Fri Aug 27, 2010 17:52
A Guide To File Types:
.rar .zip .ace .r01 .001 .7z
These extensions are quite common and mean that your file(s) are compressed into an "archive". This is just a way of making the files more compact and easier to download.
To open any of those archives listed above you can use WinRAR (Make sure you have the latest version) or, the most flexible, PowerArchiver. If you are working with a .zip file, you can also try WinZip. Likewise, with an .ace or .001, you can also try WinAce.
These are generally comic books in an archive format. What this really means is that one .cbr/.cbz is actually a collection of .jpegs (usually scans of each page of a comicbook), collected into a .rar or .zip archive. That archize is then renamed to .cbr/.cbz so you can ......ociate that file type with your comic book reader (such as FFview or CDisplay). If you find a corrupted archive, you can rename the file into its original type and either a) attempt to fix the error or b) unzip the archive to see where the error(s) are located.
Basic text files. The first, .txt, can be opened with Notepad or any default text editor you have on hand. Documents (.doc) files are generally opened with Microsoft Word but there are open-source alternatives, such as OpenOffice and NeoOffice.
NFO (or Info) files contain information about the file you just downloaded. They are always included with scene releases and it is HIGHLY recommended that you read them. Despite what Windows wants to tell you, they are not System Files but, rather, merely plain text files, often with ASCII-art. You can open them with Notepad, Wordpad, DAMN NFO Viewer, UltraEdit or whatever text editor you have laying around.
These files are popular in the E-Books section and are opened with Adobe Acrobat Reader, which you can download for free from there or buy a Professional version of.
.jpg .gif .tiff .tga .psd
These files are basic image files meaning, they generally contain pictures, and can be opened with whatever your default image viewer is. The last one, .psd, is specifically lociated with Adobe Photoshop but there are other programs which can open them (for example, Gimp).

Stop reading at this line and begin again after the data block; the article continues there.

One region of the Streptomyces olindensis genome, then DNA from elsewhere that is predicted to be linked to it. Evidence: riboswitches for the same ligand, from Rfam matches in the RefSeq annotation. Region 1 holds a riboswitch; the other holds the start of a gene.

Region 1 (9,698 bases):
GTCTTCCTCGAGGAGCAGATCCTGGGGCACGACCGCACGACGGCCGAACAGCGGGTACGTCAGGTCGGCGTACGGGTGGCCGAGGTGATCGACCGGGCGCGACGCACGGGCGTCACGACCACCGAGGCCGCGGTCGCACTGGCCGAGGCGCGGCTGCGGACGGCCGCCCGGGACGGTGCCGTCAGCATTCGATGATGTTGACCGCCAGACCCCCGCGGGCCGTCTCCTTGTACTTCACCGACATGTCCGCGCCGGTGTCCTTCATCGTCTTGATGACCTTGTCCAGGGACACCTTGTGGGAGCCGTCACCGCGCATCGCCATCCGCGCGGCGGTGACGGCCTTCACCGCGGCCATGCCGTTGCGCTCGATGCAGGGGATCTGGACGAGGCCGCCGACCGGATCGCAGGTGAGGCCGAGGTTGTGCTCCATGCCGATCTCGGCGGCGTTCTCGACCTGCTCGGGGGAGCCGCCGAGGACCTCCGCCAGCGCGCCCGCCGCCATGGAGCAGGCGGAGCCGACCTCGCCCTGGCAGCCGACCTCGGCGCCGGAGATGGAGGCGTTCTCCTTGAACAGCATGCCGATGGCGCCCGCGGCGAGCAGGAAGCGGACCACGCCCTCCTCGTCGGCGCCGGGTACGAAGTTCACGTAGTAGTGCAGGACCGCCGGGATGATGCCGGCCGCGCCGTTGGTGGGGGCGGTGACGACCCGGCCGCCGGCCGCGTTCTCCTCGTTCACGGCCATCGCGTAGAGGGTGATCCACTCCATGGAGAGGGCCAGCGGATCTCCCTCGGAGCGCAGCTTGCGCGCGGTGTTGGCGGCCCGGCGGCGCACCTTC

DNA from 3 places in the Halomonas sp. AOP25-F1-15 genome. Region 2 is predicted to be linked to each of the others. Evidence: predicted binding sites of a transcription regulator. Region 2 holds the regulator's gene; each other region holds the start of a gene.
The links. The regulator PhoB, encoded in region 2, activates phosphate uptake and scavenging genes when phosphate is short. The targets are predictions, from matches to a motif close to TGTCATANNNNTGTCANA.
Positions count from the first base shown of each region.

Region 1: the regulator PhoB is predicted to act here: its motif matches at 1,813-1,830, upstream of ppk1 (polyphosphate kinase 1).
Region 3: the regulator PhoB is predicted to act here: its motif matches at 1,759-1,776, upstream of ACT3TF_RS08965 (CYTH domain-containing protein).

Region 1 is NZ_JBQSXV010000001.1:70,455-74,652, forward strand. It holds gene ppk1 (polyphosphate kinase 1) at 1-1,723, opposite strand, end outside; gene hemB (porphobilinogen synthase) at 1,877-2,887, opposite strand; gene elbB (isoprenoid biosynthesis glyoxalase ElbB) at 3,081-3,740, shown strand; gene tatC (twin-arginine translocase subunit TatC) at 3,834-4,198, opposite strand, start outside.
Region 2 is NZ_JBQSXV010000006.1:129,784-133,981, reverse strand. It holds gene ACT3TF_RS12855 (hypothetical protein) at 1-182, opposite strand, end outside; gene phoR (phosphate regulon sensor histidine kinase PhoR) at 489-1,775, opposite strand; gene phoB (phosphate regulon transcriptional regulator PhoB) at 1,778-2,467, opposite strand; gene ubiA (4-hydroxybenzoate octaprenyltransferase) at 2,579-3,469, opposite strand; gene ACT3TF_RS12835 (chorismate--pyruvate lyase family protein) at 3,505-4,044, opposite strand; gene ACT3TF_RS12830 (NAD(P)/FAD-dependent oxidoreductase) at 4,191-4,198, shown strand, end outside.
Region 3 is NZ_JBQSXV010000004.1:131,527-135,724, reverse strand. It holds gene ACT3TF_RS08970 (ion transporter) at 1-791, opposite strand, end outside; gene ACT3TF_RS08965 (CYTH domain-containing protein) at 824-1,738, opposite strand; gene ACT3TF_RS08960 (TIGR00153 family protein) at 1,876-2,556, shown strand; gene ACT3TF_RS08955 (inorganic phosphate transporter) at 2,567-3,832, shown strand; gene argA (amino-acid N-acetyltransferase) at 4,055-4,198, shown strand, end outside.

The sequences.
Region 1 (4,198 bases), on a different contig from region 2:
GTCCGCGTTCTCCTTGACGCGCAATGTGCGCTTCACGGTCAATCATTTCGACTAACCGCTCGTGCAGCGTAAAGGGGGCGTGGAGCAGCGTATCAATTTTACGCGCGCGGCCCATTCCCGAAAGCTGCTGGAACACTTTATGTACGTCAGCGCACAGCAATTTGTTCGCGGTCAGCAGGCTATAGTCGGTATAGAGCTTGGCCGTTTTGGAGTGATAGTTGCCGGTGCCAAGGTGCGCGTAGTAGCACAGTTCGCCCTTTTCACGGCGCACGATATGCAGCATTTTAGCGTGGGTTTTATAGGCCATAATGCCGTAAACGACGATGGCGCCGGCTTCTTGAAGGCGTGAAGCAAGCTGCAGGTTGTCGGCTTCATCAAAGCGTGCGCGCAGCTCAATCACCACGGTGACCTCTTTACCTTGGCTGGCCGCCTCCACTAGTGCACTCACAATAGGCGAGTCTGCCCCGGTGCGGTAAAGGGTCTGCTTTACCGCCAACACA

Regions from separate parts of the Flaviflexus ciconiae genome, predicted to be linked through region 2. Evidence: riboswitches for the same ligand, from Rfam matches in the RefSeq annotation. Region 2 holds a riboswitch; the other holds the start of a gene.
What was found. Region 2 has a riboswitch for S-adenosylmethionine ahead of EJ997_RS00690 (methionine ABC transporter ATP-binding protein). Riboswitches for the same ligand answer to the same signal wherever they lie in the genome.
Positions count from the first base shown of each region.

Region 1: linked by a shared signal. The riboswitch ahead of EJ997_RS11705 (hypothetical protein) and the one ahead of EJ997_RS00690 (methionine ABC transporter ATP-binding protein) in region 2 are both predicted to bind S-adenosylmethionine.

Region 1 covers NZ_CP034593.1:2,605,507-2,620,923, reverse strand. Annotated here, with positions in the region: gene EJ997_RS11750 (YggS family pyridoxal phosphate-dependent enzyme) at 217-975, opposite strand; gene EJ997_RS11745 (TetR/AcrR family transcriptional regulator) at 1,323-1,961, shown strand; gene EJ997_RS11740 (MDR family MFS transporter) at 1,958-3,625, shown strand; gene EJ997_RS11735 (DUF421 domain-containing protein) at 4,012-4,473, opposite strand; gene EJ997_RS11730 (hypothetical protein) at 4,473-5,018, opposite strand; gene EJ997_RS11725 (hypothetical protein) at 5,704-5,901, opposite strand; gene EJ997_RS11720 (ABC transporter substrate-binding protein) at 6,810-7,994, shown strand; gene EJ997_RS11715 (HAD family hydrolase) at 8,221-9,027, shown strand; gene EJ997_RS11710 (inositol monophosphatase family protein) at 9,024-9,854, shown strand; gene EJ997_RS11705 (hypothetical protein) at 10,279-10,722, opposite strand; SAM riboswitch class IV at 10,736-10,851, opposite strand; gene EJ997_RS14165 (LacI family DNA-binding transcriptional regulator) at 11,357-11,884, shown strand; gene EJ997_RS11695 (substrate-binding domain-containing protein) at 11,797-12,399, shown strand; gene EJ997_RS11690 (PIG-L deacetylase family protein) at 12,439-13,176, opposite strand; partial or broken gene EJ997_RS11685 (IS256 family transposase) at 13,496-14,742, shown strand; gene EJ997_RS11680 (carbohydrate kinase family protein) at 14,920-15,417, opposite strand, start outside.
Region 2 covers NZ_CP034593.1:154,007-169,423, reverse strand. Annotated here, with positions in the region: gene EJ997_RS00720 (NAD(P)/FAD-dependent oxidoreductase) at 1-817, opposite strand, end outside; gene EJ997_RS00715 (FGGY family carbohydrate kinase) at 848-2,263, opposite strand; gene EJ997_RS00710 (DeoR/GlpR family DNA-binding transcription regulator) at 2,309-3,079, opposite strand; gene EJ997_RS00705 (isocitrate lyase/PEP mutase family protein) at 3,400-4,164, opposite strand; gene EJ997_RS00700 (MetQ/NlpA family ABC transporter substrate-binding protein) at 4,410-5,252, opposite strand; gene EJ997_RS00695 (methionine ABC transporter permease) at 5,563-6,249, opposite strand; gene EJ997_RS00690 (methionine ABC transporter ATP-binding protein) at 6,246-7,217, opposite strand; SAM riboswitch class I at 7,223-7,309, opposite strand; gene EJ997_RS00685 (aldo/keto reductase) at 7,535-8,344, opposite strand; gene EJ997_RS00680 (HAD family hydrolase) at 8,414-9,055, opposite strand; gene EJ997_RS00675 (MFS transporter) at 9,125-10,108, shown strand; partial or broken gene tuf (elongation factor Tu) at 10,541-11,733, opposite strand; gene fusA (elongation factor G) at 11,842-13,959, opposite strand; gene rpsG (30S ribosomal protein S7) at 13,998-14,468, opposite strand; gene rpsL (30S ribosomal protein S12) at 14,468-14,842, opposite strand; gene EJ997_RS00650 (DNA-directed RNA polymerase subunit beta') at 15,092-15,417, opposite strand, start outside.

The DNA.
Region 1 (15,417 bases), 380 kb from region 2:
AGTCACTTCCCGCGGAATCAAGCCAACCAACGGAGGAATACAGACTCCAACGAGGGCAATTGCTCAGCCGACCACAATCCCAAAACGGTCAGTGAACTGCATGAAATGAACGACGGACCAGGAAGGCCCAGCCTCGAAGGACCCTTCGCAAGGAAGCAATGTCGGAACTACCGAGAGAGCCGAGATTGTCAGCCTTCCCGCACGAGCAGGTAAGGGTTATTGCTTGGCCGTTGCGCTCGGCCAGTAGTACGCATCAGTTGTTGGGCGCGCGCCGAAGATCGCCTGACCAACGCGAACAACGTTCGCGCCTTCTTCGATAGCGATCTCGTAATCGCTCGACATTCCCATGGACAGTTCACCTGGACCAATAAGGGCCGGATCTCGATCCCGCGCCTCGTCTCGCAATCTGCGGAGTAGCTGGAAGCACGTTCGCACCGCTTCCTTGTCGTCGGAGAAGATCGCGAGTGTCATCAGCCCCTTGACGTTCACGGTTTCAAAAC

These files check to make sure that your multi-volume archives are complete. This just lets you know if you've downloaded something complete or not (something which is not really an issue when downloading via BitTorrent). You can open/activate these files with SFVChecker (Trial version) or hkSFV. They are generally included in most .rar archives.
This is a parity file, and is often used when downloading from newsgroups. These files can fill in gaps when you're downloading a multi-volume archive and get corrupted or missing parts. Open them with QuickPar.
Probably the most popular video container you will find, AVI (Audio Video Interleave) files are able to support multiple audio and video streams. They can generally be played in applications such as Windows Media Player, but VLC is generally more recommended since it has almost all the plug-ins you will need built-in already. This container is built around the ability to play multiple different encodings (such as XviD and DivX for video, and mp3/AAC/AC3 for audio).
These are QuickTime files. You can usually find a torrent for QuickTime Pro, but if you?€™d like, there are other options. Google QuickTime Alternative.
.ra .rm .ram
These are RealPlayer files. In all seriousness, you may want to avoid these files at all costs. The official RealPlayer installs a significant number of security vulnerabilities on your system and never really goes away when you want to uninstall it. Still if you insist, there are non-corporate alternatives like Real Alternative that will do the trick.